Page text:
Charest's year of living dangerously

Liberal premier is slimmed down and back in charge

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by L. IAN MacDONALD
The Gazette, Wednesday, December 26, 2007

This has been Jean Charest's year of living dangerously.

He took a winter election campaign that should have been a slam dunk and turned it into a near-death experience.

He then refused to play the hand the voters dealt, saying a budget impasse in the spring was the "proof minority governments don't work." The only thing it proved was that Charest was dangerously out of touch with reality.

He had a pretty good summer simply by having the good sense to disappear for a long vacation and a period of reflection on his future, which was then considered behind him.

But the fall session of the legislature has marked Charest's return to form, and played to the inherent strengths of the Liberals as the party of economic prosperity and social tolerance, leaving the two opposition parties to quarrel over the issue of Quebec's identity in the wretched reasonable-accommodation debate.

As the year ends, there is no longer any talk of arranging an elegant exit strategy for Charest next spring, around his 10th anniversary as Liberal leader in April, and his 50th birthday in June.

And Charest himself, in his year-end news conference at the legislature, frankly acknowledged he had no one to blame but himself for the disastrous campaign that very nearly ended his political career.

"I admit it was a shock to us," he said. "The campaign didn't go well for me. It wasn't a good campaign."

Well, a little humility goes a long way.

It's true. Charest, quite simply the best campaigner in Canada, failed to show up for the campaign. What should have been a walk in the park turned into a sleep walk that narrowly averted catastrophe. Charest was never on message because he didn't have one. He allowed the media to hijack his bus, and they very nearly drove it off a cliff. He infuriated his erstwhile partner, Stephen Harper, by allocating the fiscal imbalance payment entirely to a tax cut, which only served to remind voters in the closing days of the campaign of his broken promises from the last one.

And then he said minority government didn't work, when that was clearly the outcome voters wanted, and when they saw it was working perfectly well in Ottawa.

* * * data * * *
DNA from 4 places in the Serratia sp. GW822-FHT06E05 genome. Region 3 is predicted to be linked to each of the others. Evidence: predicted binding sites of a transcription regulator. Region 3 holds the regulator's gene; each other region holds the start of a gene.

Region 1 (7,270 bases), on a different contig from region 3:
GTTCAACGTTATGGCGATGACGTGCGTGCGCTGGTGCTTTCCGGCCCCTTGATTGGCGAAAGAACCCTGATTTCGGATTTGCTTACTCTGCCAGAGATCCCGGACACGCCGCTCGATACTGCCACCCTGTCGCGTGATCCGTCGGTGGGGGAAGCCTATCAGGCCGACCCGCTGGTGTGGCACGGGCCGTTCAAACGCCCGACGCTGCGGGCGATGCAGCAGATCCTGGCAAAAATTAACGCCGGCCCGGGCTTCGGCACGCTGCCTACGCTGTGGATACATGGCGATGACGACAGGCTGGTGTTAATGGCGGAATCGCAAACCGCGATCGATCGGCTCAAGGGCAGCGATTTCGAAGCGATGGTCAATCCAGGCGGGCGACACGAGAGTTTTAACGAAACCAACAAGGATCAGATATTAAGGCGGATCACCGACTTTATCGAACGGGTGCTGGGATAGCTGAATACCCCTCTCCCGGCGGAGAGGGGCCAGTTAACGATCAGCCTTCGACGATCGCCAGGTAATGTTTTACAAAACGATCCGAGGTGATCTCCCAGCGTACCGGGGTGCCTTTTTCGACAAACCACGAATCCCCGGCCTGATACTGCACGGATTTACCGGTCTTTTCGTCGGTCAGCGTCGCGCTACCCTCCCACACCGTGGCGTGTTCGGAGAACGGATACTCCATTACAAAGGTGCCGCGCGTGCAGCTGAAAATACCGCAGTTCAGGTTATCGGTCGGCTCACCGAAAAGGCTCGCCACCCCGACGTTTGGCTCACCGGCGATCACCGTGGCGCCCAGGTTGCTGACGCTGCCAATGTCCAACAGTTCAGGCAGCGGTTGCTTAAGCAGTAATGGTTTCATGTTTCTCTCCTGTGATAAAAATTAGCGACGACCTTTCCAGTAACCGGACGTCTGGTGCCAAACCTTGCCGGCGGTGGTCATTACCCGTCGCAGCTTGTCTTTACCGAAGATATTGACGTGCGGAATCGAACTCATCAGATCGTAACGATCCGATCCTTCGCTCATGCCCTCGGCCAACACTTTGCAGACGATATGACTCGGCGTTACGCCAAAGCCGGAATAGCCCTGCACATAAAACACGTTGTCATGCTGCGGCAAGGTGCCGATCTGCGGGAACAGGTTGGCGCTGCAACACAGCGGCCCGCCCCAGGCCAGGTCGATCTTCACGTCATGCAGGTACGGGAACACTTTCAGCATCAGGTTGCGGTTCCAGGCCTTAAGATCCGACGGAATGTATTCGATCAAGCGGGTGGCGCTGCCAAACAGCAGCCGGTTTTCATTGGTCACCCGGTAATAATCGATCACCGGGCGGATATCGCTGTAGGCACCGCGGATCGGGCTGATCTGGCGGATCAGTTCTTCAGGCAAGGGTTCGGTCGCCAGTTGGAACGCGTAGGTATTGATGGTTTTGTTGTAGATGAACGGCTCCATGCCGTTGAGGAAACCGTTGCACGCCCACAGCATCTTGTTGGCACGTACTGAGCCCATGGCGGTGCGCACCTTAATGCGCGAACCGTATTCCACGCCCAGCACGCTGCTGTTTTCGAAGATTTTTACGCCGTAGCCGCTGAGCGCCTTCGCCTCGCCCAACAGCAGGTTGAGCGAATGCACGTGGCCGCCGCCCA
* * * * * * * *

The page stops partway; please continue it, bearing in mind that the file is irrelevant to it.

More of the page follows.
The same Jean Charest was back last week saying not only does minority government work, it's extremely productive. In the fall session, he noted, the National Assembly passed no fewer than 34 bills, as many as in the busiest session under the previous Charest majority government. Why, it's almost a miracle of loaves and fishes.

The surly Charest, whom the voters can't stand, is gone. The smiling Charest, to whom the voters will give a hearing, is back.

Two things have transformed Charest. The first is a change of attitude. He's lost 20 pounds and he has the gleam in his eye again. In the legislature, his debating skills and survival instincts are giving him a significant tactical advantage over his opponents, Mario Dumont and Pauline Marois. He's finding he can play the game in a minority House, from one issue, and one vote, to the next.

The second is a change of management. There has been a huge improvement in the operation of the premier's office in the three months since the arrival of Dan Gagnier as chief of staff. In an office once notorious for not even returning phone calls, files that once hung around for months are moved in days. A former senior vice-president at Alcan and previously deputy clerk of the Privy Council in Ottawa, Gagnier's strengths are in administration and strategic communications, and it shows in the management of Charest's time and schedule.

The premier is now being managed as a strategic asset in a way that maximizes his incumbency and his natural strength in federal-provincial relations, always a top-of-mind issue with Quebec voters. Thus, the Jan. 11 first ministers' meeting on the economy, where Charest should play a leading role, though he should still be aware of the need to mend fences with Harper.

Meanwhile, Dumont has had a disastrous fall session, and by his own admission badly miscalculated in threatening to bring down the government over a low turnout in school-board elections, as if Quebec were to blame for that. That was really just indicative of Dumont's immaturity and bad judgment. As for Marois, she might be slowly rebuilding the PQ's base, but her presence in the legislature only makes Charest's point he needed a real rather an imaginary opponent.

Quebecers have a way of taking stock of their political leaders around the table of the Quebec family over the holidays. Their sense of Dumont is of a nice young man who isn't ready yet to run the family business, while Marois is seen as a woman who lives in a chateau.

And Charest, whom they were writing off six months ago, is looking like a man in charge.

 
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